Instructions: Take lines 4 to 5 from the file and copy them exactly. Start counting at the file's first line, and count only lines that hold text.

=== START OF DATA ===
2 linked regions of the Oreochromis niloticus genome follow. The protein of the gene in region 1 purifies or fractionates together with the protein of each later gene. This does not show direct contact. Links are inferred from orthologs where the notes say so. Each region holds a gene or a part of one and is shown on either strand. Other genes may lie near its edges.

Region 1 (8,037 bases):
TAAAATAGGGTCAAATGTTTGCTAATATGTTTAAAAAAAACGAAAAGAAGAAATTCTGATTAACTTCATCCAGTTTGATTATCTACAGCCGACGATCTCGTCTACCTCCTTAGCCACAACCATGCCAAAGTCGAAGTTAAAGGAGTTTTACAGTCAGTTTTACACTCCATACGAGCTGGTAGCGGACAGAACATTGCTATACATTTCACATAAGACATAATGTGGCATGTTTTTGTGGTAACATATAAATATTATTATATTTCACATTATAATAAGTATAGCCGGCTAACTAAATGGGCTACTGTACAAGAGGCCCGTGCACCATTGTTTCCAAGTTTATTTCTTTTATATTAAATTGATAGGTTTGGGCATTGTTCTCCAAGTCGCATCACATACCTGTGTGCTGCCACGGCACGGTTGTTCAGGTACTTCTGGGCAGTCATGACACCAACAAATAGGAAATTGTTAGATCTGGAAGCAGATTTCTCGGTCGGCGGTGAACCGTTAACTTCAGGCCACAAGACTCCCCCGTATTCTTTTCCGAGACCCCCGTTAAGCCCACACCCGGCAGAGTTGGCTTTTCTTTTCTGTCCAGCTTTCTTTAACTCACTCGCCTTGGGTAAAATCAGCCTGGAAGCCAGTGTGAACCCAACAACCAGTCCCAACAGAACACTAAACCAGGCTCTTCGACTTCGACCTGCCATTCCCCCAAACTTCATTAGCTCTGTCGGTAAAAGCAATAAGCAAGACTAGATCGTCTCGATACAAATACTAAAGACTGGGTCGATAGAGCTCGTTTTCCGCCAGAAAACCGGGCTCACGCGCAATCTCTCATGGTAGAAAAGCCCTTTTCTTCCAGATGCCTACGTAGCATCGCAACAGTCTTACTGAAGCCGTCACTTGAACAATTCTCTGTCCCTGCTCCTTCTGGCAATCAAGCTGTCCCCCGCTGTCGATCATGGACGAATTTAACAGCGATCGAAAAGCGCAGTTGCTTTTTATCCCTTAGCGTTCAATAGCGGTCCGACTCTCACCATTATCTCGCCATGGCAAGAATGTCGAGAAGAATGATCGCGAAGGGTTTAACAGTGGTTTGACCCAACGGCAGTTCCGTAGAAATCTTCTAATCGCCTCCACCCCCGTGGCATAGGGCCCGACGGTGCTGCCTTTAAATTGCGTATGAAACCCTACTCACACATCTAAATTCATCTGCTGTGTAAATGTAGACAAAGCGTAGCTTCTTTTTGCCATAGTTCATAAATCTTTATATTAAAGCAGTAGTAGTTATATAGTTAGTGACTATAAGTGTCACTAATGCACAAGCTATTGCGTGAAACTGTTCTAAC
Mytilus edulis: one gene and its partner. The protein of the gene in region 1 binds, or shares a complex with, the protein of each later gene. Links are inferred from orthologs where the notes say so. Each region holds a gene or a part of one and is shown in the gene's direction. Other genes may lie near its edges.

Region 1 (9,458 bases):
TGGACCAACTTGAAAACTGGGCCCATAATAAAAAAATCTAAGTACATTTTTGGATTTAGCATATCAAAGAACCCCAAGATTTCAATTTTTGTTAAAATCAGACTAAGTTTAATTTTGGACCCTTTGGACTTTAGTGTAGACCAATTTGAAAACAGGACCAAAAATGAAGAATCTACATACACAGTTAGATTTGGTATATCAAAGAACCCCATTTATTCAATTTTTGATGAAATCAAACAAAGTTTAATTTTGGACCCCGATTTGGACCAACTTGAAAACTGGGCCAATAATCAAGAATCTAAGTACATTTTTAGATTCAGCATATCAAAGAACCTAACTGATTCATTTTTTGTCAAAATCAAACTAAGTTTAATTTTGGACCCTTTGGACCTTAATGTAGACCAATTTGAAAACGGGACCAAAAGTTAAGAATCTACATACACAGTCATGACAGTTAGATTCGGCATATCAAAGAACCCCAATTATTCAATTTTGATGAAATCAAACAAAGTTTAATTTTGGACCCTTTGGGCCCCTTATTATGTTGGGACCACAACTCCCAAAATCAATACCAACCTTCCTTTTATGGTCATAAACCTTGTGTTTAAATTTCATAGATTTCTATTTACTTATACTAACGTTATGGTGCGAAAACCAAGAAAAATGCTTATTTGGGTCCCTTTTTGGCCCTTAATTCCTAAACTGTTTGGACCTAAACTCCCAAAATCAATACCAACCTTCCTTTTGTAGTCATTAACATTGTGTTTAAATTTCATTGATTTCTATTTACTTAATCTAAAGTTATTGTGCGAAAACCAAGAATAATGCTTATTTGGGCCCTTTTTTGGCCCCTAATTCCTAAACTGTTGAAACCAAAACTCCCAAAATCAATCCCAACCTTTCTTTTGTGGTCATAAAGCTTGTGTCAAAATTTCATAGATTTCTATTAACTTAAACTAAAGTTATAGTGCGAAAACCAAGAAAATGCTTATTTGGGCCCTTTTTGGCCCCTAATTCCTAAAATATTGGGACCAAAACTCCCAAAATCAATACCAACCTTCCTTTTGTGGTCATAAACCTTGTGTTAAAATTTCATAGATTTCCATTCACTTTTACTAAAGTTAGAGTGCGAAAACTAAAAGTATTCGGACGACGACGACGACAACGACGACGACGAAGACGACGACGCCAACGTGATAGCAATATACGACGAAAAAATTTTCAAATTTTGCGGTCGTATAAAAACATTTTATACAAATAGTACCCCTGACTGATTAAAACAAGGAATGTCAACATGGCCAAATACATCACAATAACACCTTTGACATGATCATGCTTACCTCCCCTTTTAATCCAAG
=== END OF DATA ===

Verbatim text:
Mytilus edulis: one gene and its partner. The protein of the gene in region 1 binds, or shares a complex with, the protein of each later gene. Links are inferred from orthologs where the notes say so. Each region holds a gene or a part of one and is shown in the gene's direction. Other genes may lie near its edges.

Region 1 (9,458 bases):